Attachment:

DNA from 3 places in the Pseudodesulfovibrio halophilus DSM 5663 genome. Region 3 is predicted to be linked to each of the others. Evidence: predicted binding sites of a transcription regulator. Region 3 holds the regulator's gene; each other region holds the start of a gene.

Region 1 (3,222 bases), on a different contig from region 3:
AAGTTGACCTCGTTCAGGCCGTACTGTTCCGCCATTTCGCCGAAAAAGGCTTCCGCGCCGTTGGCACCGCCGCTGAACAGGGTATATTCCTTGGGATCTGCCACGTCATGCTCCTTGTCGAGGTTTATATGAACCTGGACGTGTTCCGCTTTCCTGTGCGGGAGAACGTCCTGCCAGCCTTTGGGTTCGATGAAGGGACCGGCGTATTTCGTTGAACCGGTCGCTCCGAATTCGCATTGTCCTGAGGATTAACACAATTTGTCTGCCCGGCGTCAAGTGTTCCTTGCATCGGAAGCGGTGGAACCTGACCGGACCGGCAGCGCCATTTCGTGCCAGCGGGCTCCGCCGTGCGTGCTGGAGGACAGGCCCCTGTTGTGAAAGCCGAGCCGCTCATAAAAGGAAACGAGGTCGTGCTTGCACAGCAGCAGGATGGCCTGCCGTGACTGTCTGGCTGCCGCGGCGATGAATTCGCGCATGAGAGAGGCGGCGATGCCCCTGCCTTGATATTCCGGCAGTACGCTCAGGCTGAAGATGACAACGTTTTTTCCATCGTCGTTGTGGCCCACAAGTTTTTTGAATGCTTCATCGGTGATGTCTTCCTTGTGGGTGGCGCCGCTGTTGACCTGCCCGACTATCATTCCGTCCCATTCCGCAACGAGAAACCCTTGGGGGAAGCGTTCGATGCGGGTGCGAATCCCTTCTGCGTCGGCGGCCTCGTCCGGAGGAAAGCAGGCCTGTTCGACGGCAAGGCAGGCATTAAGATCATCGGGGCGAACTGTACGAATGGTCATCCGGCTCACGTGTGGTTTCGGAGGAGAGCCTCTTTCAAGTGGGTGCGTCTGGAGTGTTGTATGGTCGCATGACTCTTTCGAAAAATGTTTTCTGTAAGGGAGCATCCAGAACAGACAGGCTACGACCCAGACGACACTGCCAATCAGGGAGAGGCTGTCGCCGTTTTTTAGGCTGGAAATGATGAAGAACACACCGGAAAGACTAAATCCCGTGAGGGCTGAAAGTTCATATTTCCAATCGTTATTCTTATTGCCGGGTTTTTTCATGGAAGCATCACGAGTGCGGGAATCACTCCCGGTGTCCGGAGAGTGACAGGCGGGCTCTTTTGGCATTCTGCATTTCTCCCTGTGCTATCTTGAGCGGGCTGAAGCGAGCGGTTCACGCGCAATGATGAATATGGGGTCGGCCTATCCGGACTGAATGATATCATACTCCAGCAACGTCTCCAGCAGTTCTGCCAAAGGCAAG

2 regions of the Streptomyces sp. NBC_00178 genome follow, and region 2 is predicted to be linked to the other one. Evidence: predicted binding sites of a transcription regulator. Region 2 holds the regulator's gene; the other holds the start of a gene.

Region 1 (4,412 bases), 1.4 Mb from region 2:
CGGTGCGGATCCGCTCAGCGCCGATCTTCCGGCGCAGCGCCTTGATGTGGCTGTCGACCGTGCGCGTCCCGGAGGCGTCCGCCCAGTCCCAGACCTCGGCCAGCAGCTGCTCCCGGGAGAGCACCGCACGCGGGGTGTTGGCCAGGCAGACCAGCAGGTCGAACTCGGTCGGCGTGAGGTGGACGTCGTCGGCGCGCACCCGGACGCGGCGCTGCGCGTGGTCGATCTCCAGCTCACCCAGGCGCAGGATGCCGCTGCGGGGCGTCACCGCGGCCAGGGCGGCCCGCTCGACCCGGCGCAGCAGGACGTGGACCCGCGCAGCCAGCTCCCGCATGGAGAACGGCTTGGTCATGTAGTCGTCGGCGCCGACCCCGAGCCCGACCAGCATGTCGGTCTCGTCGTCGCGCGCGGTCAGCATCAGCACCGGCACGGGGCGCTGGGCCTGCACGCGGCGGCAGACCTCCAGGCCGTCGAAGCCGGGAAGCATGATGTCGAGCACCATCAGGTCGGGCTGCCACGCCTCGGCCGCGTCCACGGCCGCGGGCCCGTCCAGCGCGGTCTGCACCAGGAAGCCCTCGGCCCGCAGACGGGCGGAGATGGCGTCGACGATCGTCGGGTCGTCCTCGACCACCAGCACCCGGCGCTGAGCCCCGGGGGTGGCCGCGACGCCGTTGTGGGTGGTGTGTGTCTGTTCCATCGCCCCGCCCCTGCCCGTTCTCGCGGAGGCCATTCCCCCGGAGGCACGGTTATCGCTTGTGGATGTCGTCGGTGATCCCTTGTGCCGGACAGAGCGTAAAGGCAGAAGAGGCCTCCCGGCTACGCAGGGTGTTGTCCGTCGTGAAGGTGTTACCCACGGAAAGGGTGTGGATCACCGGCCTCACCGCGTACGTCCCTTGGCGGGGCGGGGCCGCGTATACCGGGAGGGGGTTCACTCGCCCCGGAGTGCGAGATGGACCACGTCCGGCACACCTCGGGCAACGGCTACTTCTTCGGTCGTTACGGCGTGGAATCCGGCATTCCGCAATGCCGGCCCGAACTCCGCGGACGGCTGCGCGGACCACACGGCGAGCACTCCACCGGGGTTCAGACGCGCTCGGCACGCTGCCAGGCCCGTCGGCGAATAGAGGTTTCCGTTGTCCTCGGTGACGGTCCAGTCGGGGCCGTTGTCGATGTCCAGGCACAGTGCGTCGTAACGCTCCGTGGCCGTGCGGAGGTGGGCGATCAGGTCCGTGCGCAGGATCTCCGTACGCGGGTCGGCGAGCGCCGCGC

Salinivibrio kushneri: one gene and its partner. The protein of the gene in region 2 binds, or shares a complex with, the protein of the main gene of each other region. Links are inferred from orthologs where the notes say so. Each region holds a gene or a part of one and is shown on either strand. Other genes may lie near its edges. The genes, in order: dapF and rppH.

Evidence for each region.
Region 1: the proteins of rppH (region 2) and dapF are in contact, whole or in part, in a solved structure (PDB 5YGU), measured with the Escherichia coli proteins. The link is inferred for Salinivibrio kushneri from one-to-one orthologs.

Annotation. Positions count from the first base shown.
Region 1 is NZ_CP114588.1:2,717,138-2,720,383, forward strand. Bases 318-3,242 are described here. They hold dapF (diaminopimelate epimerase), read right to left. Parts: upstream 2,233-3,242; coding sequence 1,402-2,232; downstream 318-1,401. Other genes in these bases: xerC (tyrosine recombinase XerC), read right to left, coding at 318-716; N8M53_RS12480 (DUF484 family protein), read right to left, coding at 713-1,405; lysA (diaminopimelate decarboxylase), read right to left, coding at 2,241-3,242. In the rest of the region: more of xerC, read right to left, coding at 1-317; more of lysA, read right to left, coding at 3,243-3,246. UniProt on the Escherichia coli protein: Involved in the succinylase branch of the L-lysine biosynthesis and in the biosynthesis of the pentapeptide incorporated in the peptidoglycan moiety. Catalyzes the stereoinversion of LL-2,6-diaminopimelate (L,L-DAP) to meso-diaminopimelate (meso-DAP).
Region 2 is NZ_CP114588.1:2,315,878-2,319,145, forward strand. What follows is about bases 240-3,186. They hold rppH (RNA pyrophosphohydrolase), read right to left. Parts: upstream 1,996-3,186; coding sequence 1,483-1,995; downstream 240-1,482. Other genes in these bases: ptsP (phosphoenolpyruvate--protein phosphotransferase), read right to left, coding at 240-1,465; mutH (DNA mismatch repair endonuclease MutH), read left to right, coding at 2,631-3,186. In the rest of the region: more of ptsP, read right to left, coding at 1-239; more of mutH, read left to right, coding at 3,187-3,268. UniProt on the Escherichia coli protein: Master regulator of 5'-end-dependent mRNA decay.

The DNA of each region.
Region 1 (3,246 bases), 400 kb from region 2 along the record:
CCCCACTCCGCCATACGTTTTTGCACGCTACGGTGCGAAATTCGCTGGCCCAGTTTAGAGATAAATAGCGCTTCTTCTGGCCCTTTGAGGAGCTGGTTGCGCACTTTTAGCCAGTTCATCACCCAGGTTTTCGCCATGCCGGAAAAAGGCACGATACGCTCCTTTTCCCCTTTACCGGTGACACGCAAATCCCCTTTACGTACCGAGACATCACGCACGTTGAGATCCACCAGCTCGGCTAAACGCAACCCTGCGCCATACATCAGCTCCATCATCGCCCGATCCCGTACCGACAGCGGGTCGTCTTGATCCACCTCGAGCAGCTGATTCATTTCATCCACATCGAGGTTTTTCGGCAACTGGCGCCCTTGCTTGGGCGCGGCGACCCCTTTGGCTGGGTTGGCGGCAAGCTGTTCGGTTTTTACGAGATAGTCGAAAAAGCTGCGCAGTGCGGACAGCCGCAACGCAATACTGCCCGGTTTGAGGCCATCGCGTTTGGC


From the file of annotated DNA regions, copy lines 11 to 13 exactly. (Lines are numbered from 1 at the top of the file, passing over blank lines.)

Region 1 is NZ_CP114588.1:2,717,138-2,720,383, forward strand. Bases 318-3,242 are described here. They hold dapF (diaminopimelate epimerase), read right to left. Parts: upstream 2,233-3,242; coding sequence 1,402-2,232; downstream 318-1,401. Other genes in these bases: xerC (tyrosine recombinase XerC), read right to left, coding at 318-716; N8M53_RS12480 (DUF484 family protein), read right to left, coding at 713-1,405; lysA (diaminopimelate decarboxylase), read right to left, coding at 2,241-3,242. In the rest of the region: more of xerC, read right to left, coding at 1-317; more of lysA, read right to left, coding at 3,243-3,246. UniProt on the Escherichia coli protein: Involved in the succinylase branch of the L-lysine biosynthesis and in the biosynthesis of the pentapeptide incorporated in the peptidoglycan moiety. Catalyzes the stereoinversion of LL-2,6-diaminopimelate (L,L-DAP) to meso-diaminopimelate (meso-DAP).
Region 2 is NZ_CP114588.1:2,315,878-2,319,145, forward strand. What follows is about bases 240-3,186. They hold rppH (RNA pyrophosphohydrolase), read right to left. Parts: upstream 1,996-3,186; coding sequence 1,483-1,995; downstream 240-1,482. Other genes in these bases: ptsP (phosphoenolpyruvate--protein phosphotransferase), read right to left, coding at 240-1,465; mutH (DNA mismatch repair endonuclease MutH), read left to right, coding at 2,631-3,186. In the rest of the region: more of ptsP, read right to left, coding at 1-239; more of mutH, read left to right, coding at 3,187-3,268. UniProt on the Escherichia coli protein: Master regulator of 5'-end-dependent mRNA decay.

The DNA of each region.